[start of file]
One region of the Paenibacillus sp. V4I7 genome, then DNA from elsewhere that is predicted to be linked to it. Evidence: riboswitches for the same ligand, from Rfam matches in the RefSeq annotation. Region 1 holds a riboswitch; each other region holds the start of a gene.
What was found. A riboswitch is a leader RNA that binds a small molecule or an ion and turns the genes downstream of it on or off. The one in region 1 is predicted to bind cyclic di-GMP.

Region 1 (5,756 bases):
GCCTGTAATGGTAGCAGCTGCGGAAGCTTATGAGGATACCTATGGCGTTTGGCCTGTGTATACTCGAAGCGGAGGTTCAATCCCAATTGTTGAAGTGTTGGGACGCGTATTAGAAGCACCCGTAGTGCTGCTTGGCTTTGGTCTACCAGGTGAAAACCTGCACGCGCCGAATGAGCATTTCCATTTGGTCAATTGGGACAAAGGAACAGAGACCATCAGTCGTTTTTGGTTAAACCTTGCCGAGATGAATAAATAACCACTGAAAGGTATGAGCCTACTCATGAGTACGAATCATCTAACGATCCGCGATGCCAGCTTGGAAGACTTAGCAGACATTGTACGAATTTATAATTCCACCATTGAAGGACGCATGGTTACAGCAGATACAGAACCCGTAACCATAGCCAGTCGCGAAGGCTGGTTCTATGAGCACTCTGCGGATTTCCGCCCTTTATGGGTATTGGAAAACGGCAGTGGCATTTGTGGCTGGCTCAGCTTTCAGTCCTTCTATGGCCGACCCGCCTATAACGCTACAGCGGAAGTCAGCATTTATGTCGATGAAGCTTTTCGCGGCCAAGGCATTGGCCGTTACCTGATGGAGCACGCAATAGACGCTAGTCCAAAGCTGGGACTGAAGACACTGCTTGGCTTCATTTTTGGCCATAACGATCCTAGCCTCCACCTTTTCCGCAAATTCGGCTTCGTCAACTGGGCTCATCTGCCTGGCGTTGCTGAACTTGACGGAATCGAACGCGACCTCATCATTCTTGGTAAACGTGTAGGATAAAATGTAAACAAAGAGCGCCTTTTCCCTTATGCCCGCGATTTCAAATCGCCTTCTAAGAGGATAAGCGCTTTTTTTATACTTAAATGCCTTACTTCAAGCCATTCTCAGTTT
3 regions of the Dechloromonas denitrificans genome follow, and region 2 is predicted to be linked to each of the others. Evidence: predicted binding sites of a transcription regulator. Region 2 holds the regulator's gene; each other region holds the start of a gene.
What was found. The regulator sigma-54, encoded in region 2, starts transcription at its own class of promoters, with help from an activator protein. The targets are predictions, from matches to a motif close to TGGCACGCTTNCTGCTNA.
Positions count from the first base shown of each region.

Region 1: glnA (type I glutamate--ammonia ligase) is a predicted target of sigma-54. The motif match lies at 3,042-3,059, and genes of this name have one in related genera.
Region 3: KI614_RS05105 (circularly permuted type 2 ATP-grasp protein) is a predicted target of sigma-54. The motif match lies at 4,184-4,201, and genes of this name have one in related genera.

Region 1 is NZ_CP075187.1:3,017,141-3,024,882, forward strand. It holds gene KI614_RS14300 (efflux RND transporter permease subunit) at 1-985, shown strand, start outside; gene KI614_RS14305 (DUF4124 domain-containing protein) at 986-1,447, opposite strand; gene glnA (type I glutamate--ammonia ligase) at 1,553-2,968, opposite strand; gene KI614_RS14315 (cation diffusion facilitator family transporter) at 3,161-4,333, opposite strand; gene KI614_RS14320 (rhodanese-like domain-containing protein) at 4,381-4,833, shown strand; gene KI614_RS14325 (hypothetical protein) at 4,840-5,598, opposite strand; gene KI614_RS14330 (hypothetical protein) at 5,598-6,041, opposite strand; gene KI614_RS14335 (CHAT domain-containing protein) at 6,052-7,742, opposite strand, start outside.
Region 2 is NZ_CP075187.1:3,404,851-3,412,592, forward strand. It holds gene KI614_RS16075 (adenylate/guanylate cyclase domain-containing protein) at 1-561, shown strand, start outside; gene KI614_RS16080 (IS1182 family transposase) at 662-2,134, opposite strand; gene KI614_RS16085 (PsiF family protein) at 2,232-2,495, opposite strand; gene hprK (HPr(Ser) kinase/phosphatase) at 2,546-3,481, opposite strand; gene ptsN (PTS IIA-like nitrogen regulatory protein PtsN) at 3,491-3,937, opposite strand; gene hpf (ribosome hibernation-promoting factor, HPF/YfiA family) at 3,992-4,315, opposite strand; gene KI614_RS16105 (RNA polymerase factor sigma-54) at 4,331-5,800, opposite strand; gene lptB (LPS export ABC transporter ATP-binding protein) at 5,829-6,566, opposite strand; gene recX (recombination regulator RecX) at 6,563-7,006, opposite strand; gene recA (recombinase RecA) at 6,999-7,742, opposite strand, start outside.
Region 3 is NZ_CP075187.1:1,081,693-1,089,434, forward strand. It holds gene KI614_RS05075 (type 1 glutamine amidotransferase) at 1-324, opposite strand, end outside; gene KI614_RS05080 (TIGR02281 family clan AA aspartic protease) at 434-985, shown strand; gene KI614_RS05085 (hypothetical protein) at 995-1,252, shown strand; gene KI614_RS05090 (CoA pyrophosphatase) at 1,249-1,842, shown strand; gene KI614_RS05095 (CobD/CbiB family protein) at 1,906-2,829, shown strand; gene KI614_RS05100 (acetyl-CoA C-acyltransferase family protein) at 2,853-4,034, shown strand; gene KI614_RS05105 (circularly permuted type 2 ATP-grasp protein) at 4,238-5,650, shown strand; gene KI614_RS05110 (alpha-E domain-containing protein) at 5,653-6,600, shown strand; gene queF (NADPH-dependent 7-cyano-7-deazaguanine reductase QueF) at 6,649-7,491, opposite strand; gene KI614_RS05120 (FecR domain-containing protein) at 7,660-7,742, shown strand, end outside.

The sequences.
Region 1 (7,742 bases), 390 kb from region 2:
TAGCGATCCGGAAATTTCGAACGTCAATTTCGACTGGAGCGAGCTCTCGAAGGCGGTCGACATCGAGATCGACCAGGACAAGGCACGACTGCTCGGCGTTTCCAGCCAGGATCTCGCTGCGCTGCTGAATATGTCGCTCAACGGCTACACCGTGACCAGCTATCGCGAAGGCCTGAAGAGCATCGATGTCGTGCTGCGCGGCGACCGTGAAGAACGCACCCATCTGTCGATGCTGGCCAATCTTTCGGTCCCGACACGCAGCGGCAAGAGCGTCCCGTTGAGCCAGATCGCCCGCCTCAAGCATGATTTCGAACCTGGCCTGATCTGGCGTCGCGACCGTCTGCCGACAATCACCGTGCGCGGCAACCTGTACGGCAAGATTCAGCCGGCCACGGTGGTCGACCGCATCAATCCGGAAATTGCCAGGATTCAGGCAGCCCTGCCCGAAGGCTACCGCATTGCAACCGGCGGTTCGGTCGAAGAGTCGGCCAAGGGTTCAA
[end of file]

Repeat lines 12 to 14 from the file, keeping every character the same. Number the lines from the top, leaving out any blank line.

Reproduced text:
Region 3 is NZ_CP075187.1:1,081,693-1,089,434, forward strand. It holds gene KI614_RS05075 (type 1 glutamine amidotransferase) at 1-324, opposite strand, end outside; gene KI614_RS05080 (TIGR02281 family clan AA aspartic protease) at 434-985, shown strand; gene KI614_RS05085 (hypothetical protein) at 995-1,252, shown strand; gene KI614_RS05090 (CoA pyrophosphatase) at 1,249-1,842, shown strand; gene KI614_RS05095 (CobD/CbiB family protein) at 1,906-2,829, shown strand; gene KI614_RS05100 (acetyl-CoA C-acyltransferase family protein) at 2,853-4,034, shown strand; gene KI614_RS05105 (circularly permuted type 2 ATP-grasp protein) at 4,238-5,650, shown strand; gene KI614_RS05110 (alpha-E domain-containing protein) at 5,653-6,600, shown strand; gene queF (NADPH-dependent 7-cyano-7-deazaguanine reductase QueF) at 6,649-7,491, opposite strand; gene KI614_RS05120 (FecR domain-containing protein) at 7,660-7,742, shown strand, end outside.

The sequences.
Region 1 (7,742 bases), 390 kb from region 2: